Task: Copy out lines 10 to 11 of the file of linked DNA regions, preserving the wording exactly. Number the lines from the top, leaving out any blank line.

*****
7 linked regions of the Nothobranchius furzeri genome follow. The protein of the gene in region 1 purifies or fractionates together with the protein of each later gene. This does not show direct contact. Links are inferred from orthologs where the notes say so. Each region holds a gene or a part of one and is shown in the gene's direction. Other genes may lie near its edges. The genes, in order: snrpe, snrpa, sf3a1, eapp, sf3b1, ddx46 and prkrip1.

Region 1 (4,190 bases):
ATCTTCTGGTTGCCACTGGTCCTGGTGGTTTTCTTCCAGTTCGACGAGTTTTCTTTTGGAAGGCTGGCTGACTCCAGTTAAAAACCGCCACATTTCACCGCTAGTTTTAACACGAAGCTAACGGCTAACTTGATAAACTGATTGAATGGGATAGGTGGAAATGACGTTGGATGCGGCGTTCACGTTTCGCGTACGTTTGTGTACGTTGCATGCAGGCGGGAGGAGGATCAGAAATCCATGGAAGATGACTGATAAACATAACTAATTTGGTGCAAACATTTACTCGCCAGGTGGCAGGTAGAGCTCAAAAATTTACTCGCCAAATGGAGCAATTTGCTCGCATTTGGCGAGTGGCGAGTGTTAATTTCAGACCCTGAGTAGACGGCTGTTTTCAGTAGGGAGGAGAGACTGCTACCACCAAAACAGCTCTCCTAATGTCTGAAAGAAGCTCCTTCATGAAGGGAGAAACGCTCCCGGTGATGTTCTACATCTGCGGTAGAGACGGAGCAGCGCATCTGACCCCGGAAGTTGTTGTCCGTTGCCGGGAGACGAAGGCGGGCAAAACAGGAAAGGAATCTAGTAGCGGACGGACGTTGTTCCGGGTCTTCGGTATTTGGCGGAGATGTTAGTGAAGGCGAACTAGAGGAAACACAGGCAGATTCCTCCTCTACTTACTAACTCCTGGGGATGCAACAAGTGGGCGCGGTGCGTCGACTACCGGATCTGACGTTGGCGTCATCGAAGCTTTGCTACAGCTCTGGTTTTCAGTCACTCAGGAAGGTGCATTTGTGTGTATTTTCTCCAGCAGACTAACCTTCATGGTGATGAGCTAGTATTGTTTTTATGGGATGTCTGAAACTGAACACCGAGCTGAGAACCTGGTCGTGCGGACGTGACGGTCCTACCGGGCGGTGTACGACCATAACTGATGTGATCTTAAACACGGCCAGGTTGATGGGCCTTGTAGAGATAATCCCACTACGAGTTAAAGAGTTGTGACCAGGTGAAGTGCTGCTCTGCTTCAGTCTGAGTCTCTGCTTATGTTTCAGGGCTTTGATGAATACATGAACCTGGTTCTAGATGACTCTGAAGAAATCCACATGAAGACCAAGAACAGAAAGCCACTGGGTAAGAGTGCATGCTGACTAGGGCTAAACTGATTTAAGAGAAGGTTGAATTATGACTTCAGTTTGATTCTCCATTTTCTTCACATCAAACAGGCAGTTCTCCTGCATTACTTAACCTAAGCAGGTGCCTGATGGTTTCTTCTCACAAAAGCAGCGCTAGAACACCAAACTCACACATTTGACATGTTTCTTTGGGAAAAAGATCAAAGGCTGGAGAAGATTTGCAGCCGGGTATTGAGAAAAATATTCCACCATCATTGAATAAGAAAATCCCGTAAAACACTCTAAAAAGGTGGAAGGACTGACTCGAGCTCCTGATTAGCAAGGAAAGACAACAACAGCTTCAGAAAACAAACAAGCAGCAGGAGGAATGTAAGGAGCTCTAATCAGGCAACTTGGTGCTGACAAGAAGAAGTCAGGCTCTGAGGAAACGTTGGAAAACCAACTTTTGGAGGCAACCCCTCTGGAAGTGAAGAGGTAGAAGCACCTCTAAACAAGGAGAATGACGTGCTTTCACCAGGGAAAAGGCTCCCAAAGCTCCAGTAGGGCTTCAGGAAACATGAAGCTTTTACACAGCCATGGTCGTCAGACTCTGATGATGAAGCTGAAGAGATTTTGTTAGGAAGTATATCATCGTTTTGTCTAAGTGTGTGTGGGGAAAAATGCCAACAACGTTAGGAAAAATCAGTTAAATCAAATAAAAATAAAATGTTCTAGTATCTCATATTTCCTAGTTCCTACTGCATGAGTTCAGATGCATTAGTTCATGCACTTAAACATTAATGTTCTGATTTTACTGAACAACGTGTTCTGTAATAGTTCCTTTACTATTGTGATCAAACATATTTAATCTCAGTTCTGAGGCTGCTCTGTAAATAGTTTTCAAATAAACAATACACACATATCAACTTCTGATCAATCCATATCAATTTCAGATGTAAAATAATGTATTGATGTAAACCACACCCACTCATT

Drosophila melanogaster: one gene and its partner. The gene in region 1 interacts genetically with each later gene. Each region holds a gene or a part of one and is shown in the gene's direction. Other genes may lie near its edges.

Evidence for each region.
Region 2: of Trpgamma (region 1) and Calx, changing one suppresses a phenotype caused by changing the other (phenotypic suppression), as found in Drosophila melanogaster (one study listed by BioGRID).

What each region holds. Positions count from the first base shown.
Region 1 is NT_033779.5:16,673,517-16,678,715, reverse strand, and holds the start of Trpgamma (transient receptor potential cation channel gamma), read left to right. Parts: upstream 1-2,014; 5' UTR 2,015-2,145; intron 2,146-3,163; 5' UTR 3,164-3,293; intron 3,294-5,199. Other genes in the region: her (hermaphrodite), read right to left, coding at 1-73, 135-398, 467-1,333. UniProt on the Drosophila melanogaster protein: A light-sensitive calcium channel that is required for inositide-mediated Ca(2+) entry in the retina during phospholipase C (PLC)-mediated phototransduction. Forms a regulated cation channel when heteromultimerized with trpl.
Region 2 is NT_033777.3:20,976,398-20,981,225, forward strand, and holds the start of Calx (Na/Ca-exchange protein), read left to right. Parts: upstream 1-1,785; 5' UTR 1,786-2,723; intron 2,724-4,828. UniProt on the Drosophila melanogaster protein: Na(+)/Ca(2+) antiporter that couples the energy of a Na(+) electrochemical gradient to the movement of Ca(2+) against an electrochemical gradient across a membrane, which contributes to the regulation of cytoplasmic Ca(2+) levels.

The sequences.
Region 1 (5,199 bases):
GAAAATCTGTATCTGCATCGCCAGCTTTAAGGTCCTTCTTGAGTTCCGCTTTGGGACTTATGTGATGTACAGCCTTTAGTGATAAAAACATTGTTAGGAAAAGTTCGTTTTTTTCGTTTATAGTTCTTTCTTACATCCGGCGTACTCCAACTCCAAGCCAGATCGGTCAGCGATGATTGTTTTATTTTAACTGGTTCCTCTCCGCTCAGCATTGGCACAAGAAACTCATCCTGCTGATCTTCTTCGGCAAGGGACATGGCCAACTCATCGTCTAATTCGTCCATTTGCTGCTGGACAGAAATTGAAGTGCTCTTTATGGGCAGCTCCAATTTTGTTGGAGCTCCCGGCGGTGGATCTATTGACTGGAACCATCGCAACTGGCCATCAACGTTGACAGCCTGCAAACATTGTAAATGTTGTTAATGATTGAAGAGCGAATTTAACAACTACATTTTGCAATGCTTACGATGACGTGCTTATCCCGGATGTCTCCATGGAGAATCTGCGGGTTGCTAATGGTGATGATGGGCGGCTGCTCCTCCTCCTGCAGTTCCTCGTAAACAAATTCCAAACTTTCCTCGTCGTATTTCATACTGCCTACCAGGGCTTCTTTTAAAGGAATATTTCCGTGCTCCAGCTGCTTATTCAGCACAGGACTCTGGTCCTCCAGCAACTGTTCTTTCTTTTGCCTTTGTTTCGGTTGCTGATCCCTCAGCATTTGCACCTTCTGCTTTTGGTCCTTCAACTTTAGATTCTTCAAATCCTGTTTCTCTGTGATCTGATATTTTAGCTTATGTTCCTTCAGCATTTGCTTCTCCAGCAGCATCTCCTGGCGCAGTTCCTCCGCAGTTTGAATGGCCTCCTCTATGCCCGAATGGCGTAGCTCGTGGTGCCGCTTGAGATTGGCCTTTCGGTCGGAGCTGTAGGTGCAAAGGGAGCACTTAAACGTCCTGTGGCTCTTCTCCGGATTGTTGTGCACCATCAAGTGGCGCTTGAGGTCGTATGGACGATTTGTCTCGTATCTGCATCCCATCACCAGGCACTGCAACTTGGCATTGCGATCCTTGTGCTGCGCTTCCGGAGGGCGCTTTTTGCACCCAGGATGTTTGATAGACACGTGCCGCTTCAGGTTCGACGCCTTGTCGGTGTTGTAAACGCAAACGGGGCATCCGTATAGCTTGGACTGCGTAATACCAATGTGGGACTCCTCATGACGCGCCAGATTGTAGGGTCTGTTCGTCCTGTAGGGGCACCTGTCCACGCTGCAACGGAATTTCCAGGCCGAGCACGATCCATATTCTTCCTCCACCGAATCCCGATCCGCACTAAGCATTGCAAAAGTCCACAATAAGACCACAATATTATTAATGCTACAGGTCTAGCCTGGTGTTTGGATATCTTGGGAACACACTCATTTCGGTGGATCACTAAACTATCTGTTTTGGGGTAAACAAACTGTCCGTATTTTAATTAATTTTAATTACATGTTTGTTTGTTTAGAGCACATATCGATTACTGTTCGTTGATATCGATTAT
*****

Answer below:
The sequences.
Region 1 (5,199 bases):